Updating grub menu lst
Your answer doesn't even mention Amazon or EC2; it's not relevant to the question that was asked. I'm asking about standard EC2 installation behaviour on a question about EC2 and tagged with the EC2 tag.
Sure, I decided not to dump the complete content of the file into the question, because it's not necessary for the question to be understood and answerable; anyone who uses Ubuntu on EC2 is capable of checking its contents if they want to investigate the issue.
The GRUB bootloader menu allows me to boot into several Ubuntu options or into Win XP.
Unless I have to fix something (which I hope I won’t have to), I only ever choose the main Ubuntu option or Win XP.
I am not explicitly setting DEBIAN_FRONTEND and I have never set that myself. It asks something like "What would you like to do with menu.lst", to which my natural response is "I haven't a clue, please tell me what you're trying to do with it!
I did change at one point (playing with splash and quiet) and do remember getting prompted by grub. That is, update-grub did not update because I answered "keep old version" Note that with "Keep old version", update-grub will not install new kernel images into The wording seems wrong, since I interpreted "Install package maintainers version" to mean that all the changes I have done to defoptions will be thrown out. " Since I didn't understand the question and couldn't find an answer online in the first thirty seconds of googling, I opted to stick with the default, which apparently was completely wrong.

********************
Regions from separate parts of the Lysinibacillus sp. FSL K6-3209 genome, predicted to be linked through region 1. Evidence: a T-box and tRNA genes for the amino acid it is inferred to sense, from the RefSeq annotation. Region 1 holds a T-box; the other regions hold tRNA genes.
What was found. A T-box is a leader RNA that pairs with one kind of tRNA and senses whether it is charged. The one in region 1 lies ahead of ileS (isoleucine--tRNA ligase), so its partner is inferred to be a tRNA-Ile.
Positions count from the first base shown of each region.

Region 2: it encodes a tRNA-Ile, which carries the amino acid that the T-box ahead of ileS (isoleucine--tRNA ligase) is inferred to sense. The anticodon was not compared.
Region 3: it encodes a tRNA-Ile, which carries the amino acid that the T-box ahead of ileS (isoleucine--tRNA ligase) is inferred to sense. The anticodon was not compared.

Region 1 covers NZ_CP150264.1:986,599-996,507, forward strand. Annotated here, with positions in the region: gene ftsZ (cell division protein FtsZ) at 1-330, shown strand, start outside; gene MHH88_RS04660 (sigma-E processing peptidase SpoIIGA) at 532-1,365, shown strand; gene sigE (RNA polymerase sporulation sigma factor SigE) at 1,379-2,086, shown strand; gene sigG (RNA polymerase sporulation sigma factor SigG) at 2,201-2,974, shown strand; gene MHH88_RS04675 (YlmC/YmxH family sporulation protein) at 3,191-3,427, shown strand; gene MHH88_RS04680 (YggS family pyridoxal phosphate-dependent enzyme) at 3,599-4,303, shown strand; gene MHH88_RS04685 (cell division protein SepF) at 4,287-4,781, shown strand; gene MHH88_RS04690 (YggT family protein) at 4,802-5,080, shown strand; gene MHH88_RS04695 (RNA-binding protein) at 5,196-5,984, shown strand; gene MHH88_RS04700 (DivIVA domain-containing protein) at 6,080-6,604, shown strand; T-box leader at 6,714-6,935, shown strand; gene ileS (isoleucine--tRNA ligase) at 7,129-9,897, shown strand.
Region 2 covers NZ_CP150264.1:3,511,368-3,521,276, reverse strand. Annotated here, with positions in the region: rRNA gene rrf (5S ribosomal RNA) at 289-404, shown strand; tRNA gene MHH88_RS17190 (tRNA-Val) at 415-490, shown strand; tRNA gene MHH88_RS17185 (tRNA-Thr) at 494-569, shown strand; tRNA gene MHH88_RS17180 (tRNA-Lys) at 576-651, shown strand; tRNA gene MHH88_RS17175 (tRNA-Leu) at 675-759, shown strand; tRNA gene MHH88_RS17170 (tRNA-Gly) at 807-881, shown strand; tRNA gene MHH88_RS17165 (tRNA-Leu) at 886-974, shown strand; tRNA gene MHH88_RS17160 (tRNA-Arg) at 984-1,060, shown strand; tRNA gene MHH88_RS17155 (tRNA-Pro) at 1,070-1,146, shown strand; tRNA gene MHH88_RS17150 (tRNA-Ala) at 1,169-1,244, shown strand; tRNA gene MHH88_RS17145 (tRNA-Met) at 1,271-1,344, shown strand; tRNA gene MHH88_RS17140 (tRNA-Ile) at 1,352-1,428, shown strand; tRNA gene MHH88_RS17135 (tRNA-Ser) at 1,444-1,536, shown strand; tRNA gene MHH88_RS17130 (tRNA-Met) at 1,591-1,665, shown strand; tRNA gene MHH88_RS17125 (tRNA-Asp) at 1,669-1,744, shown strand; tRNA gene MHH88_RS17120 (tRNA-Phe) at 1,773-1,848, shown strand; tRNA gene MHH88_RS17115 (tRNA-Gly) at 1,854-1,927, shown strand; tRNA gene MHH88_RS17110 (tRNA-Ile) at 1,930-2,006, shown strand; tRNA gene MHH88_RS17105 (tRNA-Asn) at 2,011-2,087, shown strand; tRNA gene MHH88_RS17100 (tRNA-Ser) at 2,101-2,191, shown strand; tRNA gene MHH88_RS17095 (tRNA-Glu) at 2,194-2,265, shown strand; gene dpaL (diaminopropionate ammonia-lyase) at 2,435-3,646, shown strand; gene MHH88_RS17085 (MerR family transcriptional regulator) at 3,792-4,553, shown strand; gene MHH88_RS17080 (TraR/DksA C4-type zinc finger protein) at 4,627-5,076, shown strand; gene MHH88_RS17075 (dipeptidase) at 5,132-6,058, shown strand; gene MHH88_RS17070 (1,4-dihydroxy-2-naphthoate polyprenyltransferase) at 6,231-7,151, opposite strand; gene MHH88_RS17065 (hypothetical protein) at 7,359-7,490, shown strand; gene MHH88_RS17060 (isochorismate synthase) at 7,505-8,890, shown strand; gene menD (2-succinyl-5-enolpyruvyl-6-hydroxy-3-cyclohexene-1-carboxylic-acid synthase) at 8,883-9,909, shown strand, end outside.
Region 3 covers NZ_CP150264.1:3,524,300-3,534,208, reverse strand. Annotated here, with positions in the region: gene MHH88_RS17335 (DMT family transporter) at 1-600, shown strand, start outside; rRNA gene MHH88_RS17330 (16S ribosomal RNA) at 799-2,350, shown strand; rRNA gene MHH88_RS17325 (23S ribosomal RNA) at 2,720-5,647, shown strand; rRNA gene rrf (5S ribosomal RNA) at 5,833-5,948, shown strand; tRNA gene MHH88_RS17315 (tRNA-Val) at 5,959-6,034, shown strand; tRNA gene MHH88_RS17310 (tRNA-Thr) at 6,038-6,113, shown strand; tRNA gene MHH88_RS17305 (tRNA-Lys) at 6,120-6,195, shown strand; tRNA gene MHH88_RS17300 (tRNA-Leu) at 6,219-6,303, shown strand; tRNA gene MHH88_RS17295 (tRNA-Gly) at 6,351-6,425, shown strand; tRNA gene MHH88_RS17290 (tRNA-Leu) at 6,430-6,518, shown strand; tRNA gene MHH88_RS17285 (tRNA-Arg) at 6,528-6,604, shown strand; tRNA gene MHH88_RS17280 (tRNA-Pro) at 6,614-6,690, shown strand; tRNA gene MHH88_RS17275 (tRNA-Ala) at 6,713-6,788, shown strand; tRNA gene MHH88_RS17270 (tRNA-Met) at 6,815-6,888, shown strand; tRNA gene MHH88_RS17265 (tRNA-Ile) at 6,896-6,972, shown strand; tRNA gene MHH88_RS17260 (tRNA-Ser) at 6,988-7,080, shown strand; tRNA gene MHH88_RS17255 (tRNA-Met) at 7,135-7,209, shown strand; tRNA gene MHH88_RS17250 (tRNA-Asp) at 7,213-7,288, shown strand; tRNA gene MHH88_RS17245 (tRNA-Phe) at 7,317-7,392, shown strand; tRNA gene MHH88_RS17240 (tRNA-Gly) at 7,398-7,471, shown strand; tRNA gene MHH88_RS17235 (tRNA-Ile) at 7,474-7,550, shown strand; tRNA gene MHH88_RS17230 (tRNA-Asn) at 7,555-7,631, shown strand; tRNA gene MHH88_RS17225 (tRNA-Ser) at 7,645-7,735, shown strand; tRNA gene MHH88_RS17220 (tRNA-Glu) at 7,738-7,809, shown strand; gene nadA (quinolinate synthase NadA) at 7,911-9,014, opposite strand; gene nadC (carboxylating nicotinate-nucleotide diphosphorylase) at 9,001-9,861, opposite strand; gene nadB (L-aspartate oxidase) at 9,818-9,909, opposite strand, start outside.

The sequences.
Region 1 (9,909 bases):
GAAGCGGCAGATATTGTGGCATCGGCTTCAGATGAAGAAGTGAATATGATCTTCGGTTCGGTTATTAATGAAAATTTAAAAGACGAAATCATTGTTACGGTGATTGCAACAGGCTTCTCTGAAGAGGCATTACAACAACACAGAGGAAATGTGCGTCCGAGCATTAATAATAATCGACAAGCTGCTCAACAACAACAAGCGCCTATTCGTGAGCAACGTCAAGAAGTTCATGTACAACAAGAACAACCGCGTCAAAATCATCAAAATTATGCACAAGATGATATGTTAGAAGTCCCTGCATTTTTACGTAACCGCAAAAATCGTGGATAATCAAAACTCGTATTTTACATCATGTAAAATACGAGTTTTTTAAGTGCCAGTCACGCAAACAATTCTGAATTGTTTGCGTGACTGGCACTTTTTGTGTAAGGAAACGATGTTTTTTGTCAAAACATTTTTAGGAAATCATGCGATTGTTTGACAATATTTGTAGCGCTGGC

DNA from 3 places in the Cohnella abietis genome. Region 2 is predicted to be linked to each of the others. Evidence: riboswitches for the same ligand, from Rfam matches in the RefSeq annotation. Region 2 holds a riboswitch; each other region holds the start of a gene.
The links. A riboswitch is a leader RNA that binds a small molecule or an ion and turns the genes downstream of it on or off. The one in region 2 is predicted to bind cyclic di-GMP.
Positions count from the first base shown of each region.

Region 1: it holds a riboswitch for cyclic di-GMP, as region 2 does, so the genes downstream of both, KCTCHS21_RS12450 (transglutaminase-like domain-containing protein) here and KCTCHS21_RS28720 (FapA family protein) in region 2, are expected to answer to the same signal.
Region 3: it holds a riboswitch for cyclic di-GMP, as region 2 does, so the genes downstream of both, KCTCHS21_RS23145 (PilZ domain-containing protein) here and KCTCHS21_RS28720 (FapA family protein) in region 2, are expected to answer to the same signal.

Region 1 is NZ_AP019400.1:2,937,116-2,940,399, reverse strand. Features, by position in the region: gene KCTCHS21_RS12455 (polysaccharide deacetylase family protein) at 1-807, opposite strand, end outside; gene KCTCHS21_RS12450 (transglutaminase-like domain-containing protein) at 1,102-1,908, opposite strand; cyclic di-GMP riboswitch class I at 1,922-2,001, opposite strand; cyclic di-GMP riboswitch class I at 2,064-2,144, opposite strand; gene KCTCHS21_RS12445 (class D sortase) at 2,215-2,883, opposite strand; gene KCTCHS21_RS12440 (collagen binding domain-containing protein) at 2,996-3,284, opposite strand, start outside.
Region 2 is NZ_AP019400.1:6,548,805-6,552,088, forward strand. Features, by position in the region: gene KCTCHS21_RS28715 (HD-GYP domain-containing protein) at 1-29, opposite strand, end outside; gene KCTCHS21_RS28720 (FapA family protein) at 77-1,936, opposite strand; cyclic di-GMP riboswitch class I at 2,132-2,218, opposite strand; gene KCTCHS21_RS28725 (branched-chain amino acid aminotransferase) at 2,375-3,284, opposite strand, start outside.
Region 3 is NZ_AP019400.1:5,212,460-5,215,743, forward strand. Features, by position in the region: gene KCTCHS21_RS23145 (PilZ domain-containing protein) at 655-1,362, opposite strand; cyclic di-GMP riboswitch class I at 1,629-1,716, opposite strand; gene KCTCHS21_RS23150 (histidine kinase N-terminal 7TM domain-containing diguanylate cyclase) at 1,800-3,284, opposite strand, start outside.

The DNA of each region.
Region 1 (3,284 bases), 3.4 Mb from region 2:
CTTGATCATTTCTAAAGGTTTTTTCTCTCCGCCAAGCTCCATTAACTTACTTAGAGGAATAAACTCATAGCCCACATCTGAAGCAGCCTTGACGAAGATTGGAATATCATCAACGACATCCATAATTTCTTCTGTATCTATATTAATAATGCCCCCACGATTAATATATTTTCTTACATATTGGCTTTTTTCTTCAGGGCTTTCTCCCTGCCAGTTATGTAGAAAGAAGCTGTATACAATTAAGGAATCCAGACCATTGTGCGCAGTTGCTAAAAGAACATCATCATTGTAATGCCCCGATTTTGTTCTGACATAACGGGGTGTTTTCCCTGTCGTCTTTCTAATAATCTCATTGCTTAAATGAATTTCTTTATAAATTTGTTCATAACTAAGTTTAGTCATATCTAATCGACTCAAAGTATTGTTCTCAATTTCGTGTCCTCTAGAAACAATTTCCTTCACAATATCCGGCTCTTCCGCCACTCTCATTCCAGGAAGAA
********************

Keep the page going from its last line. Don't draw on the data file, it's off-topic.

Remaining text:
file looks like on a system that has an Oracle Solaris ZFS boot loader.
backup menu.ls: Tux Girl wrote: As a side note, I think it’s important to mention that, if you do manage to completely mess up your [or menu.ls] file to the point that your machine won’t boot, you can fix it by booting into a livecd (like the Ubuntu livecd or Knoppix or DSL or *something*), and then copying your backup [or menu.ls] over while in there.
In fact, this method is great whenever you do something to your system that makes it temporarily unusable.
But why am I getting this message, and is this the correct way to handle it?
Personally, in your place I would "show the difference between versions", take careful note of what the changes are, then experiment with the new differences in a "development" AWS instance.